Billions of Bilious Blue Blistering Bowdlerizers! (And What Can Be Done About Them)

Last week, the New York Times ran a story about a forthcoming new edition of Mark Twain’s classic, The Adventures of Huckleberry Finn. According to the Times: “Throughout the book — 219 times in all — the word ‘nigger’ is replaced by ‘slave,’ a substitution that was made by NewSouth Books, a publisher based in Alabama, which plans to release the edition in February.” As a parenthetical, the Times also reported that the book substitutes “Indian” for “injun.” (Mercifully, the publisher did stop short of changing the book’s title.)

Needless to say, NewSouth Books’ decision to bowdlerize one of America’s greatest novels has received considerable criticism — not least because responsible readers of Huck Finn recognize that the story actually satirizes and demonizes the kind of racism that the n-word represents. English Professor Thomas Glave writes that the substitution “will neither erase nor vanquish the ugly history out of which the novel and the offensive word emerged.” Glave further observes that:

“An insistence on obfuscating the past and obscuring the truth of real events is itself violent; such obfuscation does violence not only to the memories of those who suffered, but to our own potential as human beings to remember, and who must be charged, toward our own greater humanity, never to forget.”

Glave’s observation raises some interesting questions. We all know that a public domain work is just that — it belongs to the public and anyone can reproduce it or change it as they see fit. But what if, as Glave suggests, changing a public domain work in a certain way results in harm? While there is clearly nothing wrong with NewSouth Books’ decision to publish its version of Huck Finn, is there any limit to what a person can do with a public domain work? Continue reading the full story . . . »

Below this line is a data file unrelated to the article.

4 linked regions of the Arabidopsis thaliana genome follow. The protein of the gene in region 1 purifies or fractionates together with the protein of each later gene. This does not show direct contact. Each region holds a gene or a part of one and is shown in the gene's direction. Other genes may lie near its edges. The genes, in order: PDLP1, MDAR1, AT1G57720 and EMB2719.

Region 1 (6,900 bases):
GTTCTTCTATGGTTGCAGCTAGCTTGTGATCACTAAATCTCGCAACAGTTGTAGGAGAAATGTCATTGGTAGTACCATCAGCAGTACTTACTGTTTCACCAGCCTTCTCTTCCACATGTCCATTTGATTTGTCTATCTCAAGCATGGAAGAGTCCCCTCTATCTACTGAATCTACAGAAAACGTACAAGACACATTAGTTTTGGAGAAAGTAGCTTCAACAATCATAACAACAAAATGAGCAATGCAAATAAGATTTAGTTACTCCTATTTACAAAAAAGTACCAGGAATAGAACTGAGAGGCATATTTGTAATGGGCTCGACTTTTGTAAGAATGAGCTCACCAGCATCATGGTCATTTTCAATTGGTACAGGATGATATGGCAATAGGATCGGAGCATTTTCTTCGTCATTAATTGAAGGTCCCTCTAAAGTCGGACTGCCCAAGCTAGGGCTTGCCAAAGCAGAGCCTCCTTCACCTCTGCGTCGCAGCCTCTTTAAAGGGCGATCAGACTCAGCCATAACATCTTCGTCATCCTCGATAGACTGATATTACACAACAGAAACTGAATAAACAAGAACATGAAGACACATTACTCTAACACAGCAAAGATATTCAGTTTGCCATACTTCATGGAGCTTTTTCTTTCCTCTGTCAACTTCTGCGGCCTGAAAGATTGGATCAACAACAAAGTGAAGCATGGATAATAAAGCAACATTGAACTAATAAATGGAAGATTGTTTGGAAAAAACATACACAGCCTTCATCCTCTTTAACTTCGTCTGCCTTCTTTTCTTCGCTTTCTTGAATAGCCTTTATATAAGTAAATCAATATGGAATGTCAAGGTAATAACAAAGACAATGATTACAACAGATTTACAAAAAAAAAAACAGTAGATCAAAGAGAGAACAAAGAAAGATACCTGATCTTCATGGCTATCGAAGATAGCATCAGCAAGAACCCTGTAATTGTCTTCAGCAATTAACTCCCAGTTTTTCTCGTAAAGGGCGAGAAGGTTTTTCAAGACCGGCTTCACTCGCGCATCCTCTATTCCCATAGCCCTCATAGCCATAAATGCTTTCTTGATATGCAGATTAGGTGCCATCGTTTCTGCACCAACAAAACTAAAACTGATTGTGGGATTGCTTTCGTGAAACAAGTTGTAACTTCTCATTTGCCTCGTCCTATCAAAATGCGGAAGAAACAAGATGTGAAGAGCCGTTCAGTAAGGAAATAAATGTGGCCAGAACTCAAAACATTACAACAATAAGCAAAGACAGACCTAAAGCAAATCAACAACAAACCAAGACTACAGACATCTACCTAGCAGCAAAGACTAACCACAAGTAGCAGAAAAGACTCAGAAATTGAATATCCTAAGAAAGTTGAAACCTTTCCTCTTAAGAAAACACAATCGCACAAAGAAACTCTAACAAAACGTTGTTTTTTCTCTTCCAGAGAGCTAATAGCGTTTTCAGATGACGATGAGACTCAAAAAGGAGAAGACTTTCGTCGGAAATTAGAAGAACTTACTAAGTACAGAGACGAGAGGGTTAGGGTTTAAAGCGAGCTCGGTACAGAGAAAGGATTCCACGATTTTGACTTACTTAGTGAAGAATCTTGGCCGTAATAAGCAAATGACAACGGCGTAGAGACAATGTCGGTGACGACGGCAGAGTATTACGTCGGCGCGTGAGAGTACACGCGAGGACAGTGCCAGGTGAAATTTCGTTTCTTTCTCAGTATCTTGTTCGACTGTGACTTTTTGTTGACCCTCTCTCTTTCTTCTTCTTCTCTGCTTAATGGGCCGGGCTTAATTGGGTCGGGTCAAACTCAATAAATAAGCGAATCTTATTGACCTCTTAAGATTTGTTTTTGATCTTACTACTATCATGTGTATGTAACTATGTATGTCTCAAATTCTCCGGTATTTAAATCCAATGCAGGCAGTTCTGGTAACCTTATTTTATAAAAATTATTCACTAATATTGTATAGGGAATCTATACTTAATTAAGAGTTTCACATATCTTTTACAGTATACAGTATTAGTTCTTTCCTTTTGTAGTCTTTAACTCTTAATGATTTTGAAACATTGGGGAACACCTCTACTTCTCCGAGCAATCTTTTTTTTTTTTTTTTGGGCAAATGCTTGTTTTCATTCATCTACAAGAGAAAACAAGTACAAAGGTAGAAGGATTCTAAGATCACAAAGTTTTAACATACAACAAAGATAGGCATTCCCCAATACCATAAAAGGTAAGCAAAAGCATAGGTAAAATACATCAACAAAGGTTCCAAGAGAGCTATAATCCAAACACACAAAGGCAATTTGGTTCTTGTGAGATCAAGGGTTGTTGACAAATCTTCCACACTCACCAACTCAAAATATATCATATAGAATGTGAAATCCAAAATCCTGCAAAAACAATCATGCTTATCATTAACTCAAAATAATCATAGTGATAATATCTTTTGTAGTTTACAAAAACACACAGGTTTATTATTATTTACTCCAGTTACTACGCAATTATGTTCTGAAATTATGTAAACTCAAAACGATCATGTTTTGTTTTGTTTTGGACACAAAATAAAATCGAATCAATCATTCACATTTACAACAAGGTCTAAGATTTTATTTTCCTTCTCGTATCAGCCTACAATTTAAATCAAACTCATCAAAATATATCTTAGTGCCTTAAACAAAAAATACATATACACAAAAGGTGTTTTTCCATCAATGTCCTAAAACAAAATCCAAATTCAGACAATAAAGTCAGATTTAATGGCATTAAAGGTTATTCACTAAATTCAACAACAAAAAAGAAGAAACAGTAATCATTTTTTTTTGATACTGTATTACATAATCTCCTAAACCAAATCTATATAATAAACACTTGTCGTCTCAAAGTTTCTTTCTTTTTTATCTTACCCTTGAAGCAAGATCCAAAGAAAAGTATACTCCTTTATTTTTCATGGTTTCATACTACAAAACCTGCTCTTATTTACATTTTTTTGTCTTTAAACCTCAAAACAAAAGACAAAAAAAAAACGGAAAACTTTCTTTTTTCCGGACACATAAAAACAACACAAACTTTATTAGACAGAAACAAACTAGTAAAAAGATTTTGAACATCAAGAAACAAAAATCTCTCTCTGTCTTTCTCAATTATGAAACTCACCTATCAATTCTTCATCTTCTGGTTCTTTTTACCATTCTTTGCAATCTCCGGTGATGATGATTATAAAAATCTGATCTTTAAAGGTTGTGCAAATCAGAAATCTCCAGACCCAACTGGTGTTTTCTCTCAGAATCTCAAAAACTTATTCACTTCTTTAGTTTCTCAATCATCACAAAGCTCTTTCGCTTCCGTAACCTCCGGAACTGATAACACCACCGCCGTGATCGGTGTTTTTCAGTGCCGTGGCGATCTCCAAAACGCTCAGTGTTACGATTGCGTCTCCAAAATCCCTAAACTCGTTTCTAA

Q&A: I Shot a Spec Pilot Using Current Music…It’s Not for Profit, Do I Need to Get Clearance?

Q: I shot a spec pilot in order to showcase my writing/directing talents. In it I use popular and current hip-hop, rock, and pop music. I am not showing this pilot for money — I’m distributing DVDs to production companies and studios, and screening it to generate buzz about my TV series and get a deal (so this project is not to generate revenue directly). Can I use this music without getting clearance or paying ASCAP fees?

A: No. These songs are protected by copyright. Copying them without a license is copyright infringement. Just about any original work is protected by copyright, and in most cases you can’t use it without a license. Continue reading the full story . . . »